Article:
Nurphoto / Getty Images

Trump rally attendees hold up QAnon signs in Tampa, Florida, July 31, 2018.

The only part of the pro-Trump ecosystem that has been quiet about the outbreak has been Trump’s 2020 team. Neither Trump’s campaign manager, Brad Parscale, nor the Trump War Room Twitter account have tweeted about the coronavirus. BuzzFeed News has reached out to the campaign for comment.

Brandon J. Brown, an epidemiologist at the University of California, Riverside, told BuzzFeed News there are many examples of the real-world effect of spreading medical misinformation during an outbreak, including the measles outbreak in Disneyland, which was due to anti-vaxxers, and the polio vaccination campaign in Pakistan, where misinformation was spread that claimed the vaccine would harm children.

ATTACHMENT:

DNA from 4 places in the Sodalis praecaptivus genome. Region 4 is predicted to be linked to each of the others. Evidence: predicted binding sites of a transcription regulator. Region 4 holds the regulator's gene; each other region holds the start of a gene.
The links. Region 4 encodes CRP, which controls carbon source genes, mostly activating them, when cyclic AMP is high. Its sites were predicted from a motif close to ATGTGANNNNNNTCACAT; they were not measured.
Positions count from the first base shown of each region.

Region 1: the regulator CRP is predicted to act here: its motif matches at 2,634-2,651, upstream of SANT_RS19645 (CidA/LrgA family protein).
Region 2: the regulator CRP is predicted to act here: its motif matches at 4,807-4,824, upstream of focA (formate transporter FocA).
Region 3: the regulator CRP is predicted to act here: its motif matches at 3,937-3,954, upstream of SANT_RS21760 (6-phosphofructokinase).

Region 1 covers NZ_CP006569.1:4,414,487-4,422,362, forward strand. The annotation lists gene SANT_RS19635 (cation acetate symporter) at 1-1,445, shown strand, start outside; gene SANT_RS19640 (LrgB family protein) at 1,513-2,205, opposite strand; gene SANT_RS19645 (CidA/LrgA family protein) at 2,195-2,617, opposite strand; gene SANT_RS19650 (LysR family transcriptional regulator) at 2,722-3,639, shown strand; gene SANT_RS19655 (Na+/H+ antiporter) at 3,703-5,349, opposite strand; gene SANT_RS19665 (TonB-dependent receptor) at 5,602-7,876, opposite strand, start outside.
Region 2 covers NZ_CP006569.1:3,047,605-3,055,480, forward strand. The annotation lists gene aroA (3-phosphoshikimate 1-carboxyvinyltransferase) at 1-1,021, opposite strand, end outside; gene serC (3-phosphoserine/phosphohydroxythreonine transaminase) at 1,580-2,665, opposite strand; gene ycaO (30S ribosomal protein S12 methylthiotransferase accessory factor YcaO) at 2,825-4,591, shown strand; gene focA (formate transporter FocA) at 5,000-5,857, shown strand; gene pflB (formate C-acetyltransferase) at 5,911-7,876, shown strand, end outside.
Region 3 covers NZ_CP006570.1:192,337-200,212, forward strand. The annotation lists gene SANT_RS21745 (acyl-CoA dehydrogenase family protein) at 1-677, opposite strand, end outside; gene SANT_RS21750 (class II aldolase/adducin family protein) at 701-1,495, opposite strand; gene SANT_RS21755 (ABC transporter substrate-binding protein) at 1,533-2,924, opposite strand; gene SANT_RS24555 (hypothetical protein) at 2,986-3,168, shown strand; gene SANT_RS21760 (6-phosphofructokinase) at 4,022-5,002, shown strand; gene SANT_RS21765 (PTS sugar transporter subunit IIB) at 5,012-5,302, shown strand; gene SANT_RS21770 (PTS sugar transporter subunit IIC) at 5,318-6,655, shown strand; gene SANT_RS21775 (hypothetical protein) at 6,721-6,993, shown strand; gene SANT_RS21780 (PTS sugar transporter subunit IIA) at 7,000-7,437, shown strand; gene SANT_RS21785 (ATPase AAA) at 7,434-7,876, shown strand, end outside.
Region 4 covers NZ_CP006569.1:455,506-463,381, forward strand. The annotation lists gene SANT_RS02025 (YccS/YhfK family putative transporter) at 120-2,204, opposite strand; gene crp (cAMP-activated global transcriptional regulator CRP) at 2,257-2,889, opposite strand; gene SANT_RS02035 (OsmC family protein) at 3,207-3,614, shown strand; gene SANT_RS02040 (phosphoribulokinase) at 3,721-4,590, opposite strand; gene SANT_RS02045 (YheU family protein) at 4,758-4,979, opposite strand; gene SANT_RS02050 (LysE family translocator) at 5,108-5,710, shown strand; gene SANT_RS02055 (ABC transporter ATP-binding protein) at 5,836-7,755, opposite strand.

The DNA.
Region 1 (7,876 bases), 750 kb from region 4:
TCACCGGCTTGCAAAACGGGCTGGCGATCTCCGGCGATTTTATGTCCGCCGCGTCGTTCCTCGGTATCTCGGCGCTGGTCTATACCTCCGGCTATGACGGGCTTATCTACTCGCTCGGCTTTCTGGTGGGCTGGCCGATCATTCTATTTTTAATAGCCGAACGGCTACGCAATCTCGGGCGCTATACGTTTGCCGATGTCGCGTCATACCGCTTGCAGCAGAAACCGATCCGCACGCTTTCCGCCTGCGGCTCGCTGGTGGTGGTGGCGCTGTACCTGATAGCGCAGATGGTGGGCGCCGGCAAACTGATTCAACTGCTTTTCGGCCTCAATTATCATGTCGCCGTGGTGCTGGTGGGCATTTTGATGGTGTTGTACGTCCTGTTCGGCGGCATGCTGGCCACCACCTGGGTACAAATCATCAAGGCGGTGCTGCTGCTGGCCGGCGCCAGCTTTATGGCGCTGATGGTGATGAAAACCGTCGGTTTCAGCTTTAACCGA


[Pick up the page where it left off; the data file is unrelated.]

“Anytime you have lots of people congregated in one location, there is a higher risk of transmission,” Brown said. “So, large gatherings such as presidential rallies with hundreds or thousands of people without too much personal space always can exacerbate the spread of any infection, such as flu or COVID-19.”

In addition, the surge of pro-Trump digital chaos shows exactly how unprepared American tech platforms are for an outbreak, regardless of the safeguards they’ve scrambled to put in place.

“Large gatherings such as presidential rallies with hundreds or thousands of people without too much personal space always can exacerbate the spread of any infection”

Last month, Facebook said it would be removing “content with false claims or conspiracy theories that have been flagged by leading global health organizations and local health authorities that could cause harm to people who believe them.” And the platform told Business Insider this week that it would ban ads that "create a sense of urgency" around the virus or promise to cure it.